Newsletter #1

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Newsletter #1

Post by Josephine Livingstone on Thu Jan 28, 2016 4:17 pm

Dear reader,

Welcome to the first Medieval and Modern Concepts of Nature newsletter. You are now a digital auditor of this, my spring 2016 Columbia undergraduate seminar. You will receive one email per week, linking to the texts under consideration for class and containing some prompts for your consideration. You can find the full syllabus at the class site, here.

With that housekeeping done, click through for C. S. Lewis’s essay “https://dl.dropboxusercontent.com/u/19760007/C%20S%20Lewis%20-%20Studies%20in%20Words.pdf,” taken from Studies in Words (1960). You may know Lewis from his Chronicles of Narnia series, but he was also a professor of literature who mostly worked on medieval studies (he had this in common with his close friend J. R. R. Tolkien, who was a medievalist at Oxford at the same time). Studies in Words is a series of essays about some very ordinary English words (including ‘wit,’ ‘sad’,’ and ‘free’). As we will see, however, contemporary words often contain multiple secret histories—some stretching back into the medieval period and beyond, into antiquity.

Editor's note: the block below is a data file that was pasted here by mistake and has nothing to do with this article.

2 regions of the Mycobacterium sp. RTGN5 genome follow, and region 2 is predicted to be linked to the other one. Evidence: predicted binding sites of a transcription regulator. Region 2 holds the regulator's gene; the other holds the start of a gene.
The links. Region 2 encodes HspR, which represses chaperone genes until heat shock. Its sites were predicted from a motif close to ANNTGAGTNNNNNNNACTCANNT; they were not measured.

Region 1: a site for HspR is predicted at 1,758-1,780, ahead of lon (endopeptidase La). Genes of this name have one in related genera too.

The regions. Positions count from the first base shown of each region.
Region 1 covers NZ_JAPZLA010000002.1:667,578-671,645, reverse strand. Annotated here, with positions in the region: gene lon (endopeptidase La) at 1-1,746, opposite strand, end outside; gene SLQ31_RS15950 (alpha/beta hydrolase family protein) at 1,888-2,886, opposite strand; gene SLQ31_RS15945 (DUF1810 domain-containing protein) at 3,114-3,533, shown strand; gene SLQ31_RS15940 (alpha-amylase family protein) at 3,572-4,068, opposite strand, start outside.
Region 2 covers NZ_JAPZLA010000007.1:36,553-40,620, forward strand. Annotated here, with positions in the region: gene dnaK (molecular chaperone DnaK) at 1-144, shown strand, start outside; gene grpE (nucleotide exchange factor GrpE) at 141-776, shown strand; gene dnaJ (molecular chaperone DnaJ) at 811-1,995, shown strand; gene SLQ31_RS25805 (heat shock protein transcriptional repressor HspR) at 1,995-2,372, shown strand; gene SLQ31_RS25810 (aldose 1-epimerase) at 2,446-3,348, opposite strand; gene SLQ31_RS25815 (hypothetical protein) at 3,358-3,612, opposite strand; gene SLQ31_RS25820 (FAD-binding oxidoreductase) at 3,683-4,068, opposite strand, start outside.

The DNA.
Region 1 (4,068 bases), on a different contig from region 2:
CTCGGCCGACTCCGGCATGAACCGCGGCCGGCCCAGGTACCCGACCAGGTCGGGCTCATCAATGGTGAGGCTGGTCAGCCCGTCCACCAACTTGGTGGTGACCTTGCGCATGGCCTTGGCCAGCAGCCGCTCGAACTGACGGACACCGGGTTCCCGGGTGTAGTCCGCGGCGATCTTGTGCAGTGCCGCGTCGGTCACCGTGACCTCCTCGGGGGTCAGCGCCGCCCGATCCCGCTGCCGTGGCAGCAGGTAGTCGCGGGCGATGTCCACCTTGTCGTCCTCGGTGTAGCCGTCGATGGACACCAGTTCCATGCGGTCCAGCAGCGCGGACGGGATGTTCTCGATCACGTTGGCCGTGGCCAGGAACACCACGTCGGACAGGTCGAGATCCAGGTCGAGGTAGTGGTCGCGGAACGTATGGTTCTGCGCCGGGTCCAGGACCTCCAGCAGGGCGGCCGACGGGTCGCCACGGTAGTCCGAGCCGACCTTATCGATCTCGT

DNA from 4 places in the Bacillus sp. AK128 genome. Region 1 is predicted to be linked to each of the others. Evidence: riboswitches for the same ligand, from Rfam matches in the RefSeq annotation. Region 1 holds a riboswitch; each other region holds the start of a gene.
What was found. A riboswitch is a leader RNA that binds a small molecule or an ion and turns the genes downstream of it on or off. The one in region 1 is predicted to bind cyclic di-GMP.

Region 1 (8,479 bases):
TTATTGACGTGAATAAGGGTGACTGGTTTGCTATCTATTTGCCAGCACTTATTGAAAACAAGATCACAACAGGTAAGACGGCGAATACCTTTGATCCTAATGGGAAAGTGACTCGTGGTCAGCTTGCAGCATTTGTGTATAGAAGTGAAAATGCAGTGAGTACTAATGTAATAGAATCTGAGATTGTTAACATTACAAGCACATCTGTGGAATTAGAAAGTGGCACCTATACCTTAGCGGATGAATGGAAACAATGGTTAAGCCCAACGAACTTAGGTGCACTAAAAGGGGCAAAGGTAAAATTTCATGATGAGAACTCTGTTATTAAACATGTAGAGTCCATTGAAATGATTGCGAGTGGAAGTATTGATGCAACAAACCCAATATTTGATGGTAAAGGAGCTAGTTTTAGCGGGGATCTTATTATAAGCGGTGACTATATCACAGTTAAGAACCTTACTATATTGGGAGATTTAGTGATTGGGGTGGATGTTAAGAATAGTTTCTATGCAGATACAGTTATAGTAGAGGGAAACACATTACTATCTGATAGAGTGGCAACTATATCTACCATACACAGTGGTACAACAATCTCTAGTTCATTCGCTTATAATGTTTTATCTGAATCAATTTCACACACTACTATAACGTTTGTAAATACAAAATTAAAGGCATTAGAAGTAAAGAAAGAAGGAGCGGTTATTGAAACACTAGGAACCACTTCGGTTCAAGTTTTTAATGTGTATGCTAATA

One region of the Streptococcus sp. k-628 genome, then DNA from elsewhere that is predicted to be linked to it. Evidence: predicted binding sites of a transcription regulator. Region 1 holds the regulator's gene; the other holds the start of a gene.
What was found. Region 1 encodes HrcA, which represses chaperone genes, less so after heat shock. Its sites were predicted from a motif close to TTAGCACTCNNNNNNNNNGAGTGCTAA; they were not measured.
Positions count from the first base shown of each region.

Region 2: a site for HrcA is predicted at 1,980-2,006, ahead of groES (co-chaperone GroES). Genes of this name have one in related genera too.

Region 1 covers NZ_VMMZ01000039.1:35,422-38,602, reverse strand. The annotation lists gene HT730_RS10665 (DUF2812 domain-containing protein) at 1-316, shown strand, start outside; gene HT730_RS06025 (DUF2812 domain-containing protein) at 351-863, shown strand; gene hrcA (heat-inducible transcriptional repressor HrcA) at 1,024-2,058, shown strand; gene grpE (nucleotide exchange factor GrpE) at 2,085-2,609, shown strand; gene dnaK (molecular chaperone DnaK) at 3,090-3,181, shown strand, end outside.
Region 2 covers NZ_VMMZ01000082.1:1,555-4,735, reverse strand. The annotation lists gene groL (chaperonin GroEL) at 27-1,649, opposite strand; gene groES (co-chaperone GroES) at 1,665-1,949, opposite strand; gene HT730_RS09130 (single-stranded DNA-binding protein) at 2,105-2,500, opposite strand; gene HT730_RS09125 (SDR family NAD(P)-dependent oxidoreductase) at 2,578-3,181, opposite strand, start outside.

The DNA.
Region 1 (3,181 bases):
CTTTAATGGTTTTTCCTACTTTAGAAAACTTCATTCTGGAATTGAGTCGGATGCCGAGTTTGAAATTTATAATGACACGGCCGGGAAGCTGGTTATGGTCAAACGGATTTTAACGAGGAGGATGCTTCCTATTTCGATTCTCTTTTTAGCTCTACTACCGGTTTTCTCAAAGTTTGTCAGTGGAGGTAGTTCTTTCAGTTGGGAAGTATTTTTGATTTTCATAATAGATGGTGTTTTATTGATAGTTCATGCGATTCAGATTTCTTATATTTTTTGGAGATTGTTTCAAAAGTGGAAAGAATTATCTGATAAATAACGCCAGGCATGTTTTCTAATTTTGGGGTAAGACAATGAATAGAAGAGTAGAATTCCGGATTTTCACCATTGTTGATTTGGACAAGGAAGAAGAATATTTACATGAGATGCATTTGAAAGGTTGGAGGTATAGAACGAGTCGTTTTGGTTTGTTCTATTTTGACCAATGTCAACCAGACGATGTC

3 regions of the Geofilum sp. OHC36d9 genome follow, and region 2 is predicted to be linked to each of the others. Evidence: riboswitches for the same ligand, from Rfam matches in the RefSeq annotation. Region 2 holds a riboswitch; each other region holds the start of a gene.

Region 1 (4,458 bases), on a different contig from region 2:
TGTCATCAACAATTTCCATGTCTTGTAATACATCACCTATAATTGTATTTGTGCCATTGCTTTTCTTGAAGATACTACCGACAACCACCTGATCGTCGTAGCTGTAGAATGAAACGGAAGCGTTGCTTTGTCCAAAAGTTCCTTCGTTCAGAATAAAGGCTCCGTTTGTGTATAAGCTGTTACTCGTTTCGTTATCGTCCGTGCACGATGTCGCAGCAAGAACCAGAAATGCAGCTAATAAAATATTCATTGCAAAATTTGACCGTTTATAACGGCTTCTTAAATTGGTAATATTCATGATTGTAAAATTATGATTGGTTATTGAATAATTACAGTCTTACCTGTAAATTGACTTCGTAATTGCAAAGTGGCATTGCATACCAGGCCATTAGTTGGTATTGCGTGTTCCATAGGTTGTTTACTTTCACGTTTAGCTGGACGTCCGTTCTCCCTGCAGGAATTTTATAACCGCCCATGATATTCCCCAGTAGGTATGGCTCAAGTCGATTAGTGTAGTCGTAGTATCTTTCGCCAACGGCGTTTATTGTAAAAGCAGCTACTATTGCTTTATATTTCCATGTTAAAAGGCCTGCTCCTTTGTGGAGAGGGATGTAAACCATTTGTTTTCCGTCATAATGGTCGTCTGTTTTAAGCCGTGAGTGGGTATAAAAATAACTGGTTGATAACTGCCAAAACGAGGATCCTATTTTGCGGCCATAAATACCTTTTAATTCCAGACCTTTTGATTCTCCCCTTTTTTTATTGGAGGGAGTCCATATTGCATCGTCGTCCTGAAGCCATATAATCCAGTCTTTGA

The essay is long-ish and difficult in places, but overall very readable. Before you start reading, consider the following questions:


Is it possible for the word natural to have an antonym?
If so, which of these words in your opinion most precisely fits the bill?
- Artificial
- Supernatural
- Unnatural
- Non-existent
- Conventional
Why?

Make a note of your answer and then, after you have read the essay, see if you feel any differently.

All the best,
Josephine

Josephine Livingstone
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